Do you still rely on a central team to run analytical jobs on your data, or have you discovered the new self-service form of data analytics for enterprise businesses that AWS makes possible with Amazon Athena?
Amazon Athena is a serverless, interactive query service from Amazon which helps to analyze data stored in Amazon S3 using standard structured query language (SQL). It runs a direct query on structured, semi-structured, or unstructured data already stored in Amazon S3, without loading the data into Athena.
At its core, Athena uses Presto — an open-source (since 2013) in-memory distributed SQL query engine developed by Facebook. It is meant for running analytic queries against varied data sources.
The reliability and scalability of the Amazon S3 object store and Athena’s “as-a-service” model are giving a new shape to cloud analytics. In this article we’ll take a closer look at Amazon Athena and show you how it can transform the way you run analytics on cloud.
An Analytics Game Changer
Running big data analytics on-premises has always been a time-consuming and expensive approach. Starting from the provisioning of infrastructure to setting up data lakes, the process is quite complex.
Also, owing to the huge upfront investment it takes, small and medium enterprises have always been denied the ability to configure their own big data analytics setups.
Amazon Athena allows companies to sidestep all of that. For companies that make the shift to Amazon Athena, analytics isn’t the challenge that it has posed in the past.
Let’s evaluate 5 of Athena’s features to see how it’s become a game changer for analytics:
1. Serverless: Athena is serverless; that means you don’t need to set up an infrastructure or manage it. Plus, all the management activities, such as patch updating and scaling up or down with the user load, are handled by AWS.
2. Pay-Per-Use Model: With Athena’s pay-per-use model, you only need to pay for the queries that you run on the data already stored in Amazon S3. There is no separate cost involved for storage, apart from Amazon S3 storage cost. Currently, queries on Athena cost $5 per TB of data scanned. This price can further be reduced if you compress, partition or convert your data in columnar format, as queries thus fired will have less data to scan. Also, DDL statements such as create/alter/delete are exempted from any charges and cancelled queries will be charged per the amount of data scanned.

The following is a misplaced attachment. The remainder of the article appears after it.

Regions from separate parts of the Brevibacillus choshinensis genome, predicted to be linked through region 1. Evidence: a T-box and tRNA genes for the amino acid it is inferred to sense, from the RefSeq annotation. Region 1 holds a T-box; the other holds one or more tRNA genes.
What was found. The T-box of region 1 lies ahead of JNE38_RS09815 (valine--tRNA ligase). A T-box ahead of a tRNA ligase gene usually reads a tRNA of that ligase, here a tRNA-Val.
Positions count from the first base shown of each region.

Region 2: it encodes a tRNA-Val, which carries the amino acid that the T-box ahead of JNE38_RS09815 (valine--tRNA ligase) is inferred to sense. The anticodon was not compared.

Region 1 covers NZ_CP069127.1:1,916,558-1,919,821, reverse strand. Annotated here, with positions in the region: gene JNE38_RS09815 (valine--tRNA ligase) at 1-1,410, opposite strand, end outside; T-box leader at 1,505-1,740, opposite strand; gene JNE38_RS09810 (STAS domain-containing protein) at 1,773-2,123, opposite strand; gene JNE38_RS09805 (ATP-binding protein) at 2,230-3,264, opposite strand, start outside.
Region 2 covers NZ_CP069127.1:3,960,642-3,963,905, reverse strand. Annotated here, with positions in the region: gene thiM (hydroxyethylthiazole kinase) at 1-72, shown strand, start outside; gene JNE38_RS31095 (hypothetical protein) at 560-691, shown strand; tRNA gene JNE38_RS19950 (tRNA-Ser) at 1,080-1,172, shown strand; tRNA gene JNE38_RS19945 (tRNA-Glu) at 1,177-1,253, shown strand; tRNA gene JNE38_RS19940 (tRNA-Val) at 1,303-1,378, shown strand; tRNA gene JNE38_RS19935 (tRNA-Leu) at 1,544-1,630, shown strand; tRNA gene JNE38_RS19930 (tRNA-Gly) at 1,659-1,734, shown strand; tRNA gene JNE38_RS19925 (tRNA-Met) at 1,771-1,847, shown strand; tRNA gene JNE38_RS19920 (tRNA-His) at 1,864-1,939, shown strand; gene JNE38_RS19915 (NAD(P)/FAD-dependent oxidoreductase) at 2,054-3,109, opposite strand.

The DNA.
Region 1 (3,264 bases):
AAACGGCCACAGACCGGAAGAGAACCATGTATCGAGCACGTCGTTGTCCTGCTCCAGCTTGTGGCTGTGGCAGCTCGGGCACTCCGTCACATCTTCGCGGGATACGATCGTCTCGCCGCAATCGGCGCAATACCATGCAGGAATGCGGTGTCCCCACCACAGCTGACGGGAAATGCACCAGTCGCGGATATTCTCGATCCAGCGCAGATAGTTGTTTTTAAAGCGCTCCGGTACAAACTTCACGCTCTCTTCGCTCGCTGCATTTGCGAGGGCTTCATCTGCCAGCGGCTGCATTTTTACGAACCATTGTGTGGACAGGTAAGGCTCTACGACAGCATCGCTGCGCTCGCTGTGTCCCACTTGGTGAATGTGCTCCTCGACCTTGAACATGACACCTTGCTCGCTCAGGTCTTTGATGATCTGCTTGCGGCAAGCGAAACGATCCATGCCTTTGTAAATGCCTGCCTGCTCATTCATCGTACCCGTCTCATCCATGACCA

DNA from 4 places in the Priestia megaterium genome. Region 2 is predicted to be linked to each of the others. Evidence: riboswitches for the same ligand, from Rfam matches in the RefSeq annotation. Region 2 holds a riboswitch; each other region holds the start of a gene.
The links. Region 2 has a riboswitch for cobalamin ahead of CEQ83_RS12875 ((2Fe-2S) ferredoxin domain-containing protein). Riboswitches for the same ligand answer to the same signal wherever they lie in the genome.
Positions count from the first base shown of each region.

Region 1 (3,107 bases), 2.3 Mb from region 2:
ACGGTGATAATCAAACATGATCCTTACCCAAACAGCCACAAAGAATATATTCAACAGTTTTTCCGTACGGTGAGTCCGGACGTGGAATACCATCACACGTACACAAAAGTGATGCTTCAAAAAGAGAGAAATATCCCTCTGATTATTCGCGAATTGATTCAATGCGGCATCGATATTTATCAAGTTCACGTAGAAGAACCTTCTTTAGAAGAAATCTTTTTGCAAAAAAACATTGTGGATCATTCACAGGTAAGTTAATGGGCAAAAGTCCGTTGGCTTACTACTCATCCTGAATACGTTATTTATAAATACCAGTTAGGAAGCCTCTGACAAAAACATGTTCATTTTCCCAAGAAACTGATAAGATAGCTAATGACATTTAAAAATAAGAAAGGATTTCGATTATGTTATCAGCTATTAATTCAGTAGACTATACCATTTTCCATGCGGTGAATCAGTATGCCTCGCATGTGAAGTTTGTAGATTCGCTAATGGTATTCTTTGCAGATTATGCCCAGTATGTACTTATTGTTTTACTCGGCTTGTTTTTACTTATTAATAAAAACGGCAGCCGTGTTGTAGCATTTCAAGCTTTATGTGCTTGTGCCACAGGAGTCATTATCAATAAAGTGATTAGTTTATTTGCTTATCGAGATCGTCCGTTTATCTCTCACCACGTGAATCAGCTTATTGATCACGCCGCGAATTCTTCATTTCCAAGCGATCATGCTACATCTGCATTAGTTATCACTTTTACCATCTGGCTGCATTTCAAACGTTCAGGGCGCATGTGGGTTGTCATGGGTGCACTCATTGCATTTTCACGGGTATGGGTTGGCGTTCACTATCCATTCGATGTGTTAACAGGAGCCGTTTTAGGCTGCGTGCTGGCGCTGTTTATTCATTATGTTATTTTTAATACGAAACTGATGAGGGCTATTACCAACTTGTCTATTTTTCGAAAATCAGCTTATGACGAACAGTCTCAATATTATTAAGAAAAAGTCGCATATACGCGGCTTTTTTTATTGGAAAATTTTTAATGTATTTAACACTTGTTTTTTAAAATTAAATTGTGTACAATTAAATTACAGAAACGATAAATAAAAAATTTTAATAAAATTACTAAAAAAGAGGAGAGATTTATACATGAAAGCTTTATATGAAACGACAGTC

3. Easy to Query: Athena uses Presto as its interactive and powerful SQL query engine, which supports analytics on large amounts of data. This implies that you can analyze data stored in an Amazon S3 bucket with simple ANSI SQL, including joins, functions and arrays. Also, Athena supports queries for structured and unstructured data formats such as CSV, JSON or ORC.
4. Fast and Durable: Athena does not load any data since it directly works on data that is exposed via Amazon S3. Also, queries on any data set run is parallel, giving quick results to end users. Amazon Athena is highly available as AWS will automatically switch services to a different facility if the primary facility becomes unavailable. It also bears mentioning that Amazon S3, which Athena relies on for all its queries, has a durability of 99.999999999%.
5. Integration with AWS Glue: AWS Glue is the ETL (Extract, Transform and Load) service provided by AWS. With out-of-the-box integration with Amazon Athena, AWS Glue helps make our lives even easier when it comes to analytics. As mentioned above, Athena doesn’t load any data. Instead, it uses a data catalog to store information about the data sets and tables already present in Amazon S3 buckets. This data catalog can be modified via DDL statements or the management console. But if you use AWS Glue along with Athena, AWS Glue crawlers can automatically infer data sets and populate the AWS Glue catalog. Not only this, but any changes to existing data can also be captured by the crawler and added to the catalog. Once created, Athena can refer to this catalog on the fly to execute any query.